And Now Here's Glenn: So You Want to Write a Fugue
Today's entry comes from Wikipedia and is our Canadian contribution to Bach through our own genius Glenn Gould.
So You Want to Write a Fugue? is a satirical composition for four voices and string quartet or four voices and piano accompaniment. It was composed by the Canadian pianist Glenn Gould and was a final piece for the television show The Anatomy of Fugue, which was broadcast on March 4, 1963 by the Canadian Broadcasting Corporation.
The work is the result of Gould’s intense study of the compositions of Johann Sebastian Bach, in particular Bach's late work The Art of Fugue, excerpts of which Gould had recorded in 1962. Structurally the piece is modeled on just such a Bach Fugue. The text, however, was written on the subject "So you want to write a fugue?" Both the text and the music are parodies of the rules and compositional techniques of the genre, as well as the relationship between intellectual methods and artistic intuition in the creative process (e.g., "Just forget the rules, and write one"). Lyrically, the 5-minute piece concludes tongue-in-cheek with the decision to "write a fugue right now!" The piece contains numerous quotes from various works of classical music, including the famous sequence of notes B-A-C-H, the Second Brandenburg Concerto by J. S. Bach, Beethoven's Sixth Symphony, and Richard Wagner's Die Meistersinger von Nürnberg (altered from major mode to minor).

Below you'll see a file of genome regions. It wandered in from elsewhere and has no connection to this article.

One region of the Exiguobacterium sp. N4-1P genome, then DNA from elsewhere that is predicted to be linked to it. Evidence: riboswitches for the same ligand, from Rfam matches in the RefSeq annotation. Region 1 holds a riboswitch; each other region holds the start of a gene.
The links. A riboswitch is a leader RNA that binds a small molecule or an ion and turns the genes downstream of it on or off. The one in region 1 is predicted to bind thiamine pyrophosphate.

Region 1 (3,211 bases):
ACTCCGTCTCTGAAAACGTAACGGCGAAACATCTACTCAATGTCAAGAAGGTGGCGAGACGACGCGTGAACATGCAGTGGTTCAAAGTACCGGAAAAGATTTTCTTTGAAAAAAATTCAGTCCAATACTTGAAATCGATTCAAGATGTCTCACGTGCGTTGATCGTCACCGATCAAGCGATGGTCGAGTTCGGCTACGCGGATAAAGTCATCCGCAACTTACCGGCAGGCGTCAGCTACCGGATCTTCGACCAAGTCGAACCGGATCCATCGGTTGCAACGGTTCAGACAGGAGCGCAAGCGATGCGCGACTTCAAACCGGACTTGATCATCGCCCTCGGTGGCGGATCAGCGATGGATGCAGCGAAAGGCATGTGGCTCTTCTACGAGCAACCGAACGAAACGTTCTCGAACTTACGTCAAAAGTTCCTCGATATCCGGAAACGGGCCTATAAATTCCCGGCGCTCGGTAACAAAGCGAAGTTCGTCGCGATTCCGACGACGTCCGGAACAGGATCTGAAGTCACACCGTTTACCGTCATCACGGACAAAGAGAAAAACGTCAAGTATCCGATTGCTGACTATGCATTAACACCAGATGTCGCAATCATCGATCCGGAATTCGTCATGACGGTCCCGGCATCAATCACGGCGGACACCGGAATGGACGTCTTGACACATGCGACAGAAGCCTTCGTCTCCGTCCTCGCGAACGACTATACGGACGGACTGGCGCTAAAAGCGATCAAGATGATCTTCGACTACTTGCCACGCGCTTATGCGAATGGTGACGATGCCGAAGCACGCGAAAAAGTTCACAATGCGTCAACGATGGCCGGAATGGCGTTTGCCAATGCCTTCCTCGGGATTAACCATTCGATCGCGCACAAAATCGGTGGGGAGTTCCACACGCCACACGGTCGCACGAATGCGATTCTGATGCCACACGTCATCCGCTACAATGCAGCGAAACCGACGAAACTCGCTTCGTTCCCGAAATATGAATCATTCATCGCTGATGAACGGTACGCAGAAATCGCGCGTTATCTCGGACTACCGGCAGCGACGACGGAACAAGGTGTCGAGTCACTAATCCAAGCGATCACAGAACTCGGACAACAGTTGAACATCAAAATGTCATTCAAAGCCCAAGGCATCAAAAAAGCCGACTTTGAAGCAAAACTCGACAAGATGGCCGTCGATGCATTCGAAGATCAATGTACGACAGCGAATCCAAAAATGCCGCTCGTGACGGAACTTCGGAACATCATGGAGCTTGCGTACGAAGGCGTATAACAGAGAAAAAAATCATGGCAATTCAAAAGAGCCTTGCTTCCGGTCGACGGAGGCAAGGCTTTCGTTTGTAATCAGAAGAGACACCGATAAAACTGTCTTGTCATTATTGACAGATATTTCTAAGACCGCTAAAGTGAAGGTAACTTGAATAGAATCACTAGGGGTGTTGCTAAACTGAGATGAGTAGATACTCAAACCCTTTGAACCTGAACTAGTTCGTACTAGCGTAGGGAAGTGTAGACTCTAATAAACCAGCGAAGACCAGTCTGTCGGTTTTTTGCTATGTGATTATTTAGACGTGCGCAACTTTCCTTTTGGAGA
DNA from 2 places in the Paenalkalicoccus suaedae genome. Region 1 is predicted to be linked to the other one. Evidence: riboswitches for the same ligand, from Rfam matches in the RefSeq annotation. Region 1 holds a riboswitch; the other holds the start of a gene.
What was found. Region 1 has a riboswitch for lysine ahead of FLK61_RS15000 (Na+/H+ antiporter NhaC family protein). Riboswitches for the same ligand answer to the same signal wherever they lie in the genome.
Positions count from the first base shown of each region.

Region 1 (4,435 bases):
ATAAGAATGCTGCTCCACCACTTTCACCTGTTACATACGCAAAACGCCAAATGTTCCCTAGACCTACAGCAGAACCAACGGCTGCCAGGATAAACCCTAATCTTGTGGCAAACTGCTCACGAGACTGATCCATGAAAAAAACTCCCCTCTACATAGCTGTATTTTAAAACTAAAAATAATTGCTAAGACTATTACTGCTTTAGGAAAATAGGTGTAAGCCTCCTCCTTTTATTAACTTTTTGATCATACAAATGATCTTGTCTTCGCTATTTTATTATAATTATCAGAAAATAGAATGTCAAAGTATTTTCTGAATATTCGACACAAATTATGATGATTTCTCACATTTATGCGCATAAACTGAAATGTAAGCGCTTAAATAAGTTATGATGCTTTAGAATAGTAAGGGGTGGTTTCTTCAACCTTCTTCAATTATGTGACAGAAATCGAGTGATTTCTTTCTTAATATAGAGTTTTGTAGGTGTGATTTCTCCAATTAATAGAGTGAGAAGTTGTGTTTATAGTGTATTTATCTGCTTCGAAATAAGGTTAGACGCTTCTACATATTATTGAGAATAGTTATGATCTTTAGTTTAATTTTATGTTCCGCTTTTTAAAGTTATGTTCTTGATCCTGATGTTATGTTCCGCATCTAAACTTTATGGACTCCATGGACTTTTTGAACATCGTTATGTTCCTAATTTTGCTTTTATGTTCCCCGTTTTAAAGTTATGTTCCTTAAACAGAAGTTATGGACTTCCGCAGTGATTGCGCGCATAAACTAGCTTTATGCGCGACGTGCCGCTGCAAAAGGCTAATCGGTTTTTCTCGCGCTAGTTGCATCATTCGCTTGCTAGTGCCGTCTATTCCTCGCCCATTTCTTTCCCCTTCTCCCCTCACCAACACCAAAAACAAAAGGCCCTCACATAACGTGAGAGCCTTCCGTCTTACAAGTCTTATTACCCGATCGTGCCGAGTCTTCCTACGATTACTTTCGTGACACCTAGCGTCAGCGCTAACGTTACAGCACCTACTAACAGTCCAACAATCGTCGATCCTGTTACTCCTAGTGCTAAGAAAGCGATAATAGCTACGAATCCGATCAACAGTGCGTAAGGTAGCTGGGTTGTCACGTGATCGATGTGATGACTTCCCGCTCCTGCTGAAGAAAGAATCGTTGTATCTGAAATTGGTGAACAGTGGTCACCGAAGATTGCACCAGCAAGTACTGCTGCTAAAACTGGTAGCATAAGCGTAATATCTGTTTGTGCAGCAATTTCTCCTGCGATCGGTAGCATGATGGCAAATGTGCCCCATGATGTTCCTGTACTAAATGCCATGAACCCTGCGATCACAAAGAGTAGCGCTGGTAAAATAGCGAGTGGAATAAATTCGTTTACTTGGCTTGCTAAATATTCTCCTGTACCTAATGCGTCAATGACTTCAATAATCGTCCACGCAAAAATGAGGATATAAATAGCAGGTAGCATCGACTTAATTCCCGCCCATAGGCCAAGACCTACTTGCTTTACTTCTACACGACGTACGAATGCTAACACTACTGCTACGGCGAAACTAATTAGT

"So you want to write a fugue? You've got the urge to write a fugue You've got the nerve to write a fugue So go ahead and write a fugue that we can sing Pay no heed to what we've told you Give no mind to what we've told you Just forget all that we've told you And the theory that you've read For the only way to write one Is just to plunge right in and write one So just forget the rules and write one Have a try, yes, try to write a fugue So just ignore the rules and try And the fun of it will get you And the joy of it will fetch you It's a pleasure that is bound to satisfy So why not have a try? You'll decide that John Sebastian Must have been a very personable guy But never be clever for the sake of being clever For a canon in inversion is a dangerous diversion And a bit of augmentation is a serious temptation While a stretto diminution is an obvious solution Never be clever for the sake of being clever For the sake of showing off It's rather awesome, isn't it? And when you've finished writing it I think you'll find a great joy in it (hope so) Well, nothing ventured, nothing gained, they say But still it is rather hard to start Well, let us try Right now? (yes, why not) We're going to write a fugue We're going to write a good one We're going to write a fugue right now!